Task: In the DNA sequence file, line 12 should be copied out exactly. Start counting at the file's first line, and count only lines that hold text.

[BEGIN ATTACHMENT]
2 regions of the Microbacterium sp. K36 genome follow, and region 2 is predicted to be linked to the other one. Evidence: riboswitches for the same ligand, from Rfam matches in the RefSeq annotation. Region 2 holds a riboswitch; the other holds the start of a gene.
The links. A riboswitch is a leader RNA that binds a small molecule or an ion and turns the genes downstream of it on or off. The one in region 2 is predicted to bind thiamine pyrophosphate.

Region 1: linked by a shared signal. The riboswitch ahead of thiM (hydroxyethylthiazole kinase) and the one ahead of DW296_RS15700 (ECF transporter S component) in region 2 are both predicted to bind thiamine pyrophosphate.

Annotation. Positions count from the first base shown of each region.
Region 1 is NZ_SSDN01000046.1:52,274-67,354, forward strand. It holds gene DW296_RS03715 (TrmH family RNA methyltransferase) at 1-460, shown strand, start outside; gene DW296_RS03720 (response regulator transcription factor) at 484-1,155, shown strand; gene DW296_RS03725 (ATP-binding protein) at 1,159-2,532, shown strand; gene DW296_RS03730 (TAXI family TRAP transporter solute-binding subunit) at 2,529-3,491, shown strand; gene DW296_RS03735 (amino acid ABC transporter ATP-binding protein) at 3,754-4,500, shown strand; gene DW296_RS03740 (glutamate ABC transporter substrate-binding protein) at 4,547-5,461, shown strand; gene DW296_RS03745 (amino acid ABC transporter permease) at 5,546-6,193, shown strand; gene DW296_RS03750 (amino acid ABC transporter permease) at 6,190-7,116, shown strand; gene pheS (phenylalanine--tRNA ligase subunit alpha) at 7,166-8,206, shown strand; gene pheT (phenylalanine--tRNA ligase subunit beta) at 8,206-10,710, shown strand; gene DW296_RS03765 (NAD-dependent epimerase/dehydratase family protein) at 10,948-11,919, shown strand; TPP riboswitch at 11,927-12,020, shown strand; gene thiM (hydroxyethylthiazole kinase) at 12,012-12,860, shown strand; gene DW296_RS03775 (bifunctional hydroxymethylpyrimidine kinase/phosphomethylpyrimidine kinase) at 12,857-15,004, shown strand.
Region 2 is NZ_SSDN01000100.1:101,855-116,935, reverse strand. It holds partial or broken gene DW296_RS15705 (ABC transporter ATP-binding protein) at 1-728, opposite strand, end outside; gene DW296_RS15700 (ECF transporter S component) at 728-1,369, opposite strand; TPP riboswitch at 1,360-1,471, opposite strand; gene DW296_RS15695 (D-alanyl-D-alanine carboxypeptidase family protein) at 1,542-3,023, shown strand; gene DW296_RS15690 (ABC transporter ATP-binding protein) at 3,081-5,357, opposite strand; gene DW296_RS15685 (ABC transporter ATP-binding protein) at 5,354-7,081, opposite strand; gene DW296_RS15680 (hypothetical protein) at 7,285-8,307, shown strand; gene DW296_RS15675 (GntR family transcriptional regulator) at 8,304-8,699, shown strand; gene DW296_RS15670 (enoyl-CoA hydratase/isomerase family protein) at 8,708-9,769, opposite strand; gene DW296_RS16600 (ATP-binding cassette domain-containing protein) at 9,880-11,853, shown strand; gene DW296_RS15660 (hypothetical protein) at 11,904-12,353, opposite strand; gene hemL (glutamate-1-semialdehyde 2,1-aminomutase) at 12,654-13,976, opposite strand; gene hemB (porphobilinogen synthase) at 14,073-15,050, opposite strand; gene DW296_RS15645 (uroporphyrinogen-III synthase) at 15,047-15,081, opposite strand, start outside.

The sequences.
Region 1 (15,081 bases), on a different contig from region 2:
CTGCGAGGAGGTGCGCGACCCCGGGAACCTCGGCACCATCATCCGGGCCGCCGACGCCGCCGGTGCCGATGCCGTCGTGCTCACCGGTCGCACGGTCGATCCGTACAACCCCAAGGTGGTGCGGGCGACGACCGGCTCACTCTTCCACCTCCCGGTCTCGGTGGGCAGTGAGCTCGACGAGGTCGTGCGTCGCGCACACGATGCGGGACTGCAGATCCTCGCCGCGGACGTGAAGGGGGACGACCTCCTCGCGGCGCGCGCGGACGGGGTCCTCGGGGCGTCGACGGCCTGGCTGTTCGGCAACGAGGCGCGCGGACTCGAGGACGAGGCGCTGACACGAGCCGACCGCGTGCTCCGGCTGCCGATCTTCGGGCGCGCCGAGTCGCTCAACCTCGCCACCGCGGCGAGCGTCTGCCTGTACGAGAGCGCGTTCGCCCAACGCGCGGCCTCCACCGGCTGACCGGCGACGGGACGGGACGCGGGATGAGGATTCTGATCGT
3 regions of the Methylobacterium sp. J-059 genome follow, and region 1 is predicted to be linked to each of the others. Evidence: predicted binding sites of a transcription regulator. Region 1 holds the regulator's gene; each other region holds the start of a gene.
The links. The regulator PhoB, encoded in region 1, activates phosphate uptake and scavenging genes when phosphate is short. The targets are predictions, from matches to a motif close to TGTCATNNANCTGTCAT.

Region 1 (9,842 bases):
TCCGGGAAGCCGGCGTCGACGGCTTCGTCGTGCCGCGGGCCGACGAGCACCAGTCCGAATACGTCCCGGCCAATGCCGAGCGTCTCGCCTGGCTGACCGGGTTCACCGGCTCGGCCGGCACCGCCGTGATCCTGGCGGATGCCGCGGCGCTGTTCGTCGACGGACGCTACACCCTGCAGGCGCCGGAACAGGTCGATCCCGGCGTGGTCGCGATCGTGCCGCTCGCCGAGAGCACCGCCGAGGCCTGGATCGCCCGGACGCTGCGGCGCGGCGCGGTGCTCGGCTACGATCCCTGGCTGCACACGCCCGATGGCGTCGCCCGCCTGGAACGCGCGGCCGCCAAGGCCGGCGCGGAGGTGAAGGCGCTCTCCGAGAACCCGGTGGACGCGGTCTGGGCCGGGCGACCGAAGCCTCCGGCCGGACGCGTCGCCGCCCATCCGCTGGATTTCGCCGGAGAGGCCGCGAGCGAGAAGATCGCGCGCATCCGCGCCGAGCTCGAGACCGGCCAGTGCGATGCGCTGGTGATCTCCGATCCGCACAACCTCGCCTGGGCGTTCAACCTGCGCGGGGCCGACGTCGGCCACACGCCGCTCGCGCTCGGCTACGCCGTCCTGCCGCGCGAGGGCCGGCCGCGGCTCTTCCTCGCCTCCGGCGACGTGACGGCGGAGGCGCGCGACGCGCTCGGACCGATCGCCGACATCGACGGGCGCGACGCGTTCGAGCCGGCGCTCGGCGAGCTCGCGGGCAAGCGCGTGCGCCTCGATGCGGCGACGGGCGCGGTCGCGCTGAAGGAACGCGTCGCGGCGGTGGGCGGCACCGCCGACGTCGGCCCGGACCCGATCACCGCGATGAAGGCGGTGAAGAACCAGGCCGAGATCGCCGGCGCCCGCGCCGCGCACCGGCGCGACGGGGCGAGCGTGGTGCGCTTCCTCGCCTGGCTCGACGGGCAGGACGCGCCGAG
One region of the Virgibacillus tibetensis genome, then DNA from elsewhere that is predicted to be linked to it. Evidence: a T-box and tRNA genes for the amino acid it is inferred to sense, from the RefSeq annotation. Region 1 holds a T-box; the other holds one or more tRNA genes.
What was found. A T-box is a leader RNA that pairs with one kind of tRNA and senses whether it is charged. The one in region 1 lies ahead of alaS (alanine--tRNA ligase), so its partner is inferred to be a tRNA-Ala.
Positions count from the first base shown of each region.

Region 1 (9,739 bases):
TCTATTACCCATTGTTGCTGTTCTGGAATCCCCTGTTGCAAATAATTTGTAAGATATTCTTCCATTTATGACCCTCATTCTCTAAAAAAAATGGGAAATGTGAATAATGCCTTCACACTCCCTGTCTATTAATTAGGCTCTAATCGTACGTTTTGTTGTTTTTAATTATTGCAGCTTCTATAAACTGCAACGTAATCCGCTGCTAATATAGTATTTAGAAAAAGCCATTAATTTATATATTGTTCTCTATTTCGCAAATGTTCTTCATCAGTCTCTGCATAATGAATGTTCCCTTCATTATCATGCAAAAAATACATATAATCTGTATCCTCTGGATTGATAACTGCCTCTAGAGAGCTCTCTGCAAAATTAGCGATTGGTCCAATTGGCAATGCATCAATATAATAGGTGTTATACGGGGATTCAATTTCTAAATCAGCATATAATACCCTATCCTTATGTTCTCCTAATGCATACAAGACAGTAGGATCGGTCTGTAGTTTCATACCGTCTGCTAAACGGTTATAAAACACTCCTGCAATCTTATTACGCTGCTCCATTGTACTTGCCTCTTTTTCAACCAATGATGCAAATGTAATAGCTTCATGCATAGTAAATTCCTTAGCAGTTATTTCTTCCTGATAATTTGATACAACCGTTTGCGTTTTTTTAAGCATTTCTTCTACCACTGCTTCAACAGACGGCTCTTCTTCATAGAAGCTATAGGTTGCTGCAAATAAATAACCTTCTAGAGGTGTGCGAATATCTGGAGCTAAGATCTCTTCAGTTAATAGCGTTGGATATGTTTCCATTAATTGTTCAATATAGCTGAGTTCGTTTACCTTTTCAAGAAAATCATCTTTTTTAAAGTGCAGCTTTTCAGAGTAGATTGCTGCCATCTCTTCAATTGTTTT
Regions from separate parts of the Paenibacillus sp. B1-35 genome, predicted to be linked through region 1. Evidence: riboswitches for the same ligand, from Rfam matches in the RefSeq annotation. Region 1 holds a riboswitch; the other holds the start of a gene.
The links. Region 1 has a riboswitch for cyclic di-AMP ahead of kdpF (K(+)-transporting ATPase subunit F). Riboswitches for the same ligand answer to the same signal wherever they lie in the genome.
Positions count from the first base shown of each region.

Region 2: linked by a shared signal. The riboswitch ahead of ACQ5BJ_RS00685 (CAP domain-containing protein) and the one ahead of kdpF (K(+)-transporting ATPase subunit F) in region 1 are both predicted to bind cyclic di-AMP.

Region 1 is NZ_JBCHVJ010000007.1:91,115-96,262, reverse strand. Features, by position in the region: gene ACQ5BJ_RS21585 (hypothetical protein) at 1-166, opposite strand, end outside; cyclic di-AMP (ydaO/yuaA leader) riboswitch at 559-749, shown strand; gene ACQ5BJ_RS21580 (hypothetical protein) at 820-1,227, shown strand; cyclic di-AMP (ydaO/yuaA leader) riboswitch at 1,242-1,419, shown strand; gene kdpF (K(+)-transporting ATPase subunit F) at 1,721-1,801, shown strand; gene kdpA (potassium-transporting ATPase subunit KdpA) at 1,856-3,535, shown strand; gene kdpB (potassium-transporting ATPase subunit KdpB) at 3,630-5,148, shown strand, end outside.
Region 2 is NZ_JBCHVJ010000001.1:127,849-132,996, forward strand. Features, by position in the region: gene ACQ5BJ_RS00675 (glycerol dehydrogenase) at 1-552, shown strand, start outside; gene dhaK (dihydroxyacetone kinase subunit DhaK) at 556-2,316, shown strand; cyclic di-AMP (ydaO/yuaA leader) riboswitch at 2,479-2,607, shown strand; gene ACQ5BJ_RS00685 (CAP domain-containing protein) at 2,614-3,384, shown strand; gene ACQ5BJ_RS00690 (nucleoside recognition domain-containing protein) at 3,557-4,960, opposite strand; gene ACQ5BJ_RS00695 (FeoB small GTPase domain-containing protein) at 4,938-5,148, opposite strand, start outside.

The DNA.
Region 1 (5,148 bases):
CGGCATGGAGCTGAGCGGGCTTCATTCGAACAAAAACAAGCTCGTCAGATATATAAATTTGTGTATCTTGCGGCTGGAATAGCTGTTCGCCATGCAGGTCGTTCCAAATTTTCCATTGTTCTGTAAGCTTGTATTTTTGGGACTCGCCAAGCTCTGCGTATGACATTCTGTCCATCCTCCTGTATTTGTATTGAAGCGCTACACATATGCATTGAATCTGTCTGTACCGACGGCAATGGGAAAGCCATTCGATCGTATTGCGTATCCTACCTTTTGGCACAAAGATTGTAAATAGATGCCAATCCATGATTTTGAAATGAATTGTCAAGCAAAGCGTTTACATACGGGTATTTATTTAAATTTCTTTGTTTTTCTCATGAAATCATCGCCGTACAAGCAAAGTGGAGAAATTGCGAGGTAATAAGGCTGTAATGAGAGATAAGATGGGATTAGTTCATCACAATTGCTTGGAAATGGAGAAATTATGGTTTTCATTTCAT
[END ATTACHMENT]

Region 1 (9,842 bases):